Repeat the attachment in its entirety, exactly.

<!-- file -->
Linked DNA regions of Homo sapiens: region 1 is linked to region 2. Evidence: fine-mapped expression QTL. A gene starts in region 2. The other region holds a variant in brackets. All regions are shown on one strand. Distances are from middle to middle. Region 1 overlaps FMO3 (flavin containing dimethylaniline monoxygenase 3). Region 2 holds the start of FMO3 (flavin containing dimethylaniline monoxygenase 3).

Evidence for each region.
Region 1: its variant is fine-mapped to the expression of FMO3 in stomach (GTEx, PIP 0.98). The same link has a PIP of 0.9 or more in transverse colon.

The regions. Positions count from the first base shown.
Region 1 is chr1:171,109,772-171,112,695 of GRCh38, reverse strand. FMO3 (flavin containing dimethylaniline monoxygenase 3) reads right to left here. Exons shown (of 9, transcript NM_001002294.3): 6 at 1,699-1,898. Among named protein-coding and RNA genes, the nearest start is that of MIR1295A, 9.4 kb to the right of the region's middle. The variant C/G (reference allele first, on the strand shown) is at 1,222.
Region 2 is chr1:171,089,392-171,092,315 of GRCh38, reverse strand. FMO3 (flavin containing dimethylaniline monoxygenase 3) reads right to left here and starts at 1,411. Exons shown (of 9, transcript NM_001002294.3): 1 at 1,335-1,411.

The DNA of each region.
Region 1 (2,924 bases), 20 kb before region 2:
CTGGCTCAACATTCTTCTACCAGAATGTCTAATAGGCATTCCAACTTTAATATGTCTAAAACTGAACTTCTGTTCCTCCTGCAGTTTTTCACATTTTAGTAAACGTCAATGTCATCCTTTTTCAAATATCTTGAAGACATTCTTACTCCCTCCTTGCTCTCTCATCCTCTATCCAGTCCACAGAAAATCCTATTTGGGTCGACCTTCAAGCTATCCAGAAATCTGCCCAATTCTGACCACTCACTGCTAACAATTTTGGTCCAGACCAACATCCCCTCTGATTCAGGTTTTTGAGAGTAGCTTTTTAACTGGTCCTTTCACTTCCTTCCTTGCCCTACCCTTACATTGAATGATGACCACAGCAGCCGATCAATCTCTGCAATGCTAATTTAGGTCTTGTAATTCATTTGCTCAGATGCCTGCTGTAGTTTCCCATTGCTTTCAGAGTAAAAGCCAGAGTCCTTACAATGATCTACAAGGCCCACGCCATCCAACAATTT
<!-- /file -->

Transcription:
Linked DNA regions of Homo sapiens: region 1 is linked to region 2. Evidence: fine-mapped expression QTL. A gene starts in region 2. The other region holds a variant in brackets. All regions are shown on one strand. Distances are from middle to middle. Region 1 overlaps FMO3 (flavin containing dimethylaniline monoxygenase 3). Region 2 holds the start of FMO3 (flavin containing dimethylaniline monoxygenase 3).

Evidence for each region.
Region 1: its variant is fine-mapped to the expression of FMO3 in stomach (GTEx, PIP 0.98). The same link has a PIP of 0.9 or more in transverse colon.

The regions. Positions count from the first base shown.
Region 1 is chr1:171,109,772-171,112,695 of GRCh38, reverse strand. FMO3 (flavin containing dimethylaniline monoxygenase 3) reads right to left here. Exons shown (of 9, transcript NM_001002294.3): 6 at 1,699-1,898. Among named protein-coding and RNA genes, the nearest start is that of MIR1295A, 9.4 kb to the right of the region's middle. The variant C/G (reference allele first, on the strand shown) is at 1,222.
Region 2 is chr1:171,089,392-171,092,315 of GRCh38, reverse strand. FMO3 (flavin containing dimethylaniline monoxygenase 3) reads right to left here and starts at 1,411. Exons shown (of 9, transcript NM_001002294.3): 1 at 1,335-1,411.

The DNA of each region.
Region 1 (2,924 bases), 20 kb before region 2:
CTGGCTCAACATTCTTCTACCAGAATGTCTAATAGGCATTCCAACTTTAATATGTCTAAAACTGAACTTCTGTTCCTCCTGCAGTTTTTCACATTTTAGTAAACGTCAATGTCATCCTTTTTCAAATATCTTGAAGACATTCTTACTCCCTCCTTGCTCTCTCATCCTCTATCCAGTCCACAGAAAATCCTATTTGGGTCGACCTTCAAGCTATCCAGAAATCTGCCCAATTCTGACCACTCACTGCTAACAATTTTGGTCCAGACCAACATCCCCTCTGATTCAGGTTTTTGAGAGTAGCTTTTTAACTGGTCCTTTCACTTCCTTCCTTGCCCTACCCTTACATTGAATGATGACCACAGCAGCCGATCAATCTCTGCAATGCTAATTTAGGTCTTGTAATTCATTTGCTCAGATGCCTGCTGTAGTTTCCCATTGCTTTCAGAGTAAAAGCCAGAGTCCTTACAATGATCTACAAGGCCCACGCCATCCAACAATTT